This is what we were wondering on the morning that we left our homes to walk into the fog. We seemed to be going to its source, but we could not see it. No one spoke at the time because the words were not there. Not yet. There was a humming, deep and low. It was not clear if it came from some hollow behind the heart, or somewhere outside. Perhaps this distinction, too, no longer mattered.
Thoughts on getting down with it.
Here’s an invitation to stomp through the track-lit hallways of an administration building and sing in a waiting room, wailing exhalations of various shapes.
Consider this a reminder not to chase the light too hard, to balance those ethereal divinities with the ever-present nuisances of daily demons.
Against the weight of daggered baggage, here’s the forgiveness of emptiness. Over the round hoop of the ancient zero like an open mouth, weave a nest for the unborn and make it big enough for the recently departed.
A body will reveal its resilience in rest, holding until only spirit is left, leaving calligraphic marks on the skins it brushed.
Song is a mother. She is working in the dirt and it is everywhere.
Inspired by, and with borrowed images from Spencer Kornhaber‘s recent Atlantic article, How to Listen to Björk, According to Björk, regarding the artist’s latest album, Fossora. The title comes from the Latin word for digger.
With Pierre Teilhard de Chardin.
If much of sight is the weight of understanding––the weight of the world, as the saying goes–– why not a vision to pull us forward and up, binding us to one another and this earth? What happens when one person and then many––live in devotion to the process of discovering this renewal: its anatomy and breath, its sublimated wants, and how its needs at their core might include us? In an age of crisis, we face over and again the possibility of a coming end, on a road increasingly populated by our dead and dying. What does it take to remember love––even here, and hold it long enough to see a way to its next beginning? You noticed sacredness in imperfection, even pain––because it is, because we are, because we are becoming. Of this age of loss, you suggested, now we are getting somewhere.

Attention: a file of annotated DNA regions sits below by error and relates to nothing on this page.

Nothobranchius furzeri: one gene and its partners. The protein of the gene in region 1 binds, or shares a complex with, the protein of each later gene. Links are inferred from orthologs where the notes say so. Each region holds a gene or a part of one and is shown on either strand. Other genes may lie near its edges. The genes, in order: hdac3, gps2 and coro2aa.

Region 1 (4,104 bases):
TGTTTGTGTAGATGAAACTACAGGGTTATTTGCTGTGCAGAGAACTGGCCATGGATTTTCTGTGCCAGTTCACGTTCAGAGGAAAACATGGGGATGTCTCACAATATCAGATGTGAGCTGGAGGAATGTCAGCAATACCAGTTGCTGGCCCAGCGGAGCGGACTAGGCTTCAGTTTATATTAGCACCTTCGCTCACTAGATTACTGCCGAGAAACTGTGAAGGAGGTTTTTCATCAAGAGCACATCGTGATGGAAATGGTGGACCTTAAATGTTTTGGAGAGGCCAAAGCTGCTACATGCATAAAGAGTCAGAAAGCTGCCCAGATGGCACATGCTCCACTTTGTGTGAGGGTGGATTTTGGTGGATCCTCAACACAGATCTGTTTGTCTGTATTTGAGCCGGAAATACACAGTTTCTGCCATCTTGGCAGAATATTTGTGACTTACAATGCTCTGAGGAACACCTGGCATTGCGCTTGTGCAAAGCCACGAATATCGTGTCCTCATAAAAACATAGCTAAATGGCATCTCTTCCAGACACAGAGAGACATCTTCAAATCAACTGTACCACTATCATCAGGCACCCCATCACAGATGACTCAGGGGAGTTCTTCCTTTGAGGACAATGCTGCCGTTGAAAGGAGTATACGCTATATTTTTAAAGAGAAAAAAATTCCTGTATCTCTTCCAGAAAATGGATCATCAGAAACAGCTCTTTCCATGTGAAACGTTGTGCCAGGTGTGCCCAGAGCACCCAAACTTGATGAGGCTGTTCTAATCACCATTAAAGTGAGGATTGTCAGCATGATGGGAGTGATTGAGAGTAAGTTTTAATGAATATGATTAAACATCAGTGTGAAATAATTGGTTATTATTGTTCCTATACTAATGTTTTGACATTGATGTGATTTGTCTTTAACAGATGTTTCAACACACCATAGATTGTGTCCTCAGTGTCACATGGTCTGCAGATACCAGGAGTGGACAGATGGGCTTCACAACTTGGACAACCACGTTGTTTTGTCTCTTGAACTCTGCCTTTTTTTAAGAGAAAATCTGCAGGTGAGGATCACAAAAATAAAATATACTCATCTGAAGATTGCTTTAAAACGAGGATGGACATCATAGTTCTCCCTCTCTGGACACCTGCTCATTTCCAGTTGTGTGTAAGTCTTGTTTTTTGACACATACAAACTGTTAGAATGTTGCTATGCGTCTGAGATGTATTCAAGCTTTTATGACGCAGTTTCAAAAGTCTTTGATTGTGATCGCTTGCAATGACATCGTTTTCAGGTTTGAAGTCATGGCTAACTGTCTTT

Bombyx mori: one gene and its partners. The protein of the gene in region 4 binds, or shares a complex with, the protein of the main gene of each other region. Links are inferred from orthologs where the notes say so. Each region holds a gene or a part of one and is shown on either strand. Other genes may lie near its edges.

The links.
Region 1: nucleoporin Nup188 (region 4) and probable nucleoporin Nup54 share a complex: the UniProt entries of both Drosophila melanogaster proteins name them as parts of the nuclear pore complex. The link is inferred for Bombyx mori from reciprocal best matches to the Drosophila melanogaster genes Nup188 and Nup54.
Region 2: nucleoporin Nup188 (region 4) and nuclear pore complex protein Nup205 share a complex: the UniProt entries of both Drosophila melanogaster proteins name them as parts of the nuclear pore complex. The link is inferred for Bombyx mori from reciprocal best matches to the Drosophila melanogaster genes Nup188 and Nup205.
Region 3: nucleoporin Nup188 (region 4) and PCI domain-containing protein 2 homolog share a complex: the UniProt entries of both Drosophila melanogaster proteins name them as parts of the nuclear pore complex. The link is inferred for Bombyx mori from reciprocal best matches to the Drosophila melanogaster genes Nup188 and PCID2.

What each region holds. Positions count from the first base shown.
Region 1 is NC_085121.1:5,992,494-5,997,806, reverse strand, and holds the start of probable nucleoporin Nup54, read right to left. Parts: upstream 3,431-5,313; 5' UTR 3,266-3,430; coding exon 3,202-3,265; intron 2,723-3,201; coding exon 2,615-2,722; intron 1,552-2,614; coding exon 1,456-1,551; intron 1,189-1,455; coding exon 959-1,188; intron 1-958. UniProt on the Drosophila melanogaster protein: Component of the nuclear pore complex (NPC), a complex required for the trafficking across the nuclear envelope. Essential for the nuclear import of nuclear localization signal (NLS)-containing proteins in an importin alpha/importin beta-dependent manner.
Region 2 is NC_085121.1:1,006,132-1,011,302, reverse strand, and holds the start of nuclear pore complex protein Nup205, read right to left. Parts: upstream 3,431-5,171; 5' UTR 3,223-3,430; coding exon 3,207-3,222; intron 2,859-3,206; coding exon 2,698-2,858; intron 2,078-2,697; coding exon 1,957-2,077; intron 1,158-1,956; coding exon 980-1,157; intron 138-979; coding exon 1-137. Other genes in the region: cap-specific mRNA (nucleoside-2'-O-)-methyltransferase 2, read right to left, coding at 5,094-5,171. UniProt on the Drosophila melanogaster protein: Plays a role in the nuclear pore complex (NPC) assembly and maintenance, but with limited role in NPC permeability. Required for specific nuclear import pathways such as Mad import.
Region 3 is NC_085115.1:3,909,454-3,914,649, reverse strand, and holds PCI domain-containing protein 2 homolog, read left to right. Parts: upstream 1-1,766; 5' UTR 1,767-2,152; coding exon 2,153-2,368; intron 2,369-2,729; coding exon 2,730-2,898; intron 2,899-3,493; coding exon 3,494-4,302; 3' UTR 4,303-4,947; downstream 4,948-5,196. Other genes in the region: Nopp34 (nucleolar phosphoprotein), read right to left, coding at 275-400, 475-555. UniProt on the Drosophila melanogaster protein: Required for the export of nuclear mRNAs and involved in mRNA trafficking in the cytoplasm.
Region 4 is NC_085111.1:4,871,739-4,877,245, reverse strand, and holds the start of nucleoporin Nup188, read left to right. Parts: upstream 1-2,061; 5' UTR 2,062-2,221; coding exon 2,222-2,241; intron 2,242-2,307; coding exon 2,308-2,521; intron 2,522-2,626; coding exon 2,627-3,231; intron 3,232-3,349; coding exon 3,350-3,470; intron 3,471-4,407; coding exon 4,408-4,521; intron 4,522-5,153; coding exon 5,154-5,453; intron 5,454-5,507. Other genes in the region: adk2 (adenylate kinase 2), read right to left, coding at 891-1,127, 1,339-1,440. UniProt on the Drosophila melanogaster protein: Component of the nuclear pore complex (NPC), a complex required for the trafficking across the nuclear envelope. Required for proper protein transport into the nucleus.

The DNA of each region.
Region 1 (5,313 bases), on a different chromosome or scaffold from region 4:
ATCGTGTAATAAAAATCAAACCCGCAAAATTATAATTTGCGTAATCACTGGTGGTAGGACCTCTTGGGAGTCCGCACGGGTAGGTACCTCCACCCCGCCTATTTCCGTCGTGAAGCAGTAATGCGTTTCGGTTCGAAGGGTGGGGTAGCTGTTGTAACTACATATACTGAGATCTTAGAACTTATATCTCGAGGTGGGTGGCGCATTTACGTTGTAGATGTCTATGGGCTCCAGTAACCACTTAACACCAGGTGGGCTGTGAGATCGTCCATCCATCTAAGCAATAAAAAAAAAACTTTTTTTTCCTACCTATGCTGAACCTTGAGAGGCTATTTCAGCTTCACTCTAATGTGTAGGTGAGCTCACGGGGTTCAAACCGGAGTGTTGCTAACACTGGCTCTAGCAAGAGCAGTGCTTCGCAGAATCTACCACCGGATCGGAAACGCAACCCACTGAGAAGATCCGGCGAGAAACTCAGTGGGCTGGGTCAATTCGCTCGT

Inspired by the work of Pierre Teilhard de Chardin.
Undoing: an anti-manifesto.
In the spirit of helping, we began to work together, and in the process, unmade ourselves. Now we live in a hall of mirrors of our own creation, accompanied by nightmares and jokes. Some of these are our creation, others not, but there are no guards at the door. There are no doors either, so you get all kinds.
Don’t walk through here barefoot. There are shards of utopias all over the floor. If you look at certain times of day, the light playing in these is a wonder to behold.
If there are any unbroken ones out there, you can keep them. Heroes, too. We are done with all of that. Keep your mastery, your individual agency, your sense of your own significance. In our madness, we think human beings would be a good idea.
Let us play. The game is you are not yet and neither here nor there. The game is care. The game is adapt. The game is laugh. Let us begin. Begin by stopping right here.
Inspired by, and with borrowed phrases from, the opening of Hyposubjects: Becoming Human, by Timothy Morton and Dominic Boyer.
When the towers built in triumph have crumbled and getting on together is all that is left to do, it’s hard not to wonder what becomes of all these accumulated objects, the stuff we made and gathered to us, floating among these indeterminate moments of porous inheritance. Maybe then we will prefer what has been passed from one hand to a second and the next in ongoing fragility, a reminder of our own impermanence and the way that there is more that can be made of wearing what was torn and then mended, than to lament that it is no longer new.